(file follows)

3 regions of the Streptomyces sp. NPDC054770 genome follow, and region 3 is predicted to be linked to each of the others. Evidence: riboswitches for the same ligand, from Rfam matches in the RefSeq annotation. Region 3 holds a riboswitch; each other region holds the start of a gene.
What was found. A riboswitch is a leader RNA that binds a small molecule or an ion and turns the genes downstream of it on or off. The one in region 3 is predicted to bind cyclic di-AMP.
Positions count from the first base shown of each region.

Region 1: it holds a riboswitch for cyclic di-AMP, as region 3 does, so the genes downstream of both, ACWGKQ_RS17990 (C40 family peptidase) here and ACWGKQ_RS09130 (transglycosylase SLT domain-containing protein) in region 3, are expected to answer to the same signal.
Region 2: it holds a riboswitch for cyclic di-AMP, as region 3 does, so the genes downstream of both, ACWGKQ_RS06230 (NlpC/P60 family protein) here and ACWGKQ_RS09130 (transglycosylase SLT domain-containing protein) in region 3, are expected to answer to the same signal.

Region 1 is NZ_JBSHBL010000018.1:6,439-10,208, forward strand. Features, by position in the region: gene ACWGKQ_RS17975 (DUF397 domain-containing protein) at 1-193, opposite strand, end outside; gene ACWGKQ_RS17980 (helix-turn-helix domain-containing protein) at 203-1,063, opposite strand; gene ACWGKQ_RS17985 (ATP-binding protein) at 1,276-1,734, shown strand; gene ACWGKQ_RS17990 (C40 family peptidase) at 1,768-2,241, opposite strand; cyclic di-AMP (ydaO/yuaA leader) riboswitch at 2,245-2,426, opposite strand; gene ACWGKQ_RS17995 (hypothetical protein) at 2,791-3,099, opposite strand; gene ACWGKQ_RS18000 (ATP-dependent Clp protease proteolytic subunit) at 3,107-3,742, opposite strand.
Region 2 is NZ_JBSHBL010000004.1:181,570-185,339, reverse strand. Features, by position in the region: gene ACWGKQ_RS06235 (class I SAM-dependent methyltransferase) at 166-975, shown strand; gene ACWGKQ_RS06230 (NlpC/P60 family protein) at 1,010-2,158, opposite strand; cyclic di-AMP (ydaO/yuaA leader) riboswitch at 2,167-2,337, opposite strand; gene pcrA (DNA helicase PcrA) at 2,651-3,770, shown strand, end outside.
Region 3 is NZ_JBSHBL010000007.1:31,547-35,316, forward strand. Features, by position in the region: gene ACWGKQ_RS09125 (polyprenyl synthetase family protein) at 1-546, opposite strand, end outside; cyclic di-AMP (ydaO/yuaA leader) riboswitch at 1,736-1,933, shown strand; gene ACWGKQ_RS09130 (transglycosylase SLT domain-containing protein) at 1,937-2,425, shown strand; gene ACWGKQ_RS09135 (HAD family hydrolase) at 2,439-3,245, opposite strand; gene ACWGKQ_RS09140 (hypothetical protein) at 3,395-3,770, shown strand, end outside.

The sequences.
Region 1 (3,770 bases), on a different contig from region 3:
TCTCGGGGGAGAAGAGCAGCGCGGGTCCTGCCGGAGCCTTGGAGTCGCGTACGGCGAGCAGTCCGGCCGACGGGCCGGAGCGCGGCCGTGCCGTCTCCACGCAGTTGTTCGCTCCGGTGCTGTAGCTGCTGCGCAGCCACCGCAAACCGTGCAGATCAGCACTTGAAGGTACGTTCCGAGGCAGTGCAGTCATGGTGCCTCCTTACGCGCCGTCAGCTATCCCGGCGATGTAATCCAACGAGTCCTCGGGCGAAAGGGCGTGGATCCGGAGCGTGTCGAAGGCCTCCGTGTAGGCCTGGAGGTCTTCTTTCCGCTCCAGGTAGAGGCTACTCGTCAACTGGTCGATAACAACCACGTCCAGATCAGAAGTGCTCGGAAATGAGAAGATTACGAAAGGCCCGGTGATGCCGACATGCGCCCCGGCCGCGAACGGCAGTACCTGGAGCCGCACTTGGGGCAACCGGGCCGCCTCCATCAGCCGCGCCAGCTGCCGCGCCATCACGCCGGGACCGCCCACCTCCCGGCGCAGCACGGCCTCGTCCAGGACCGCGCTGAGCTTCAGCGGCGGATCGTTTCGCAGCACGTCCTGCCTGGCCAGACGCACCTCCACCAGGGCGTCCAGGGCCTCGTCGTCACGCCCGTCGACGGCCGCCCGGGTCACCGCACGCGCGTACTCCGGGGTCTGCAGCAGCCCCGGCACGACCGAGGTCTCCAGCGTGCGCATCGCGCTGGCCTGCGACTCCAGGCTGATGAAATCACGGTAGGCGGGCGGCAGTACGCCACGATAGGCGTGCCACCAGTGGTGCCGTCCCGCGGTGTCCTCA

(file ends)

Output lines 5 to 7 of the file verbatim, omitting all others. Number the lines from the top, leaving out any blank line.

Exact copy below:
Region 2: it holds a riboswitch for cyclic di-AMP, as region 3 does, so the genes downstream of both, ACWGKQ_RS06230 (NlpC/P60 family protein) here and ACWGKQ_RS09130 (transglycosylase SLT domain-containing protein) in region 3, are expected to answer to the same signal.

Region 1 is NZ_JBSHBL010000018.1:6,439-10,208, forward strand. Features, by position in the region: gene ACWGKQ_RS17975 (DUF397 domain-containing protein) at 1-193, opposite strand, end outside; gene ACWGKQ_RS17980 (helix-turn-helix domain-containing protein) at 203-1,063, opposite strand; gene ACWGKQ_RS17985 (ATP-binding protein) at 1,276-1,734, shown strand; gene ACWGKQ_RS17990 (C40 family peptidase) at 1,768-2,241, opposite strand; cyclic di-AMP (ydaO/yuaA leader) riboswitch at 2,245-2,426, opposite strand; gene ACWGKQ_RS17995 (hypothetical protein) at 2,791-3,099, opposite strand; gene ACWGKQ_RS18000 (ATP-dependent Clp protease proteolytic subunit) at 3,107-3,742, opposite strand.
Region 2 is NZ_JBSHBL010000004.1:181,570-185,339, reverse strand. Features, by position in the region: gene ACWGKQ_RS06235 (class I SAM-dependent methyltransferase) at 166-975, shown strand; gene ACWGKQ_RS06230 (NlpC/P60 family protein) at 1,010-2,158, opposite strand; cyclic di-AMP (ydaO/yuaA leader) riboswitch at 2,167-2,337, opposite strand; gene pcrA (DNA helicase PcrA) at 2,651-3,770, shown strand, end outside.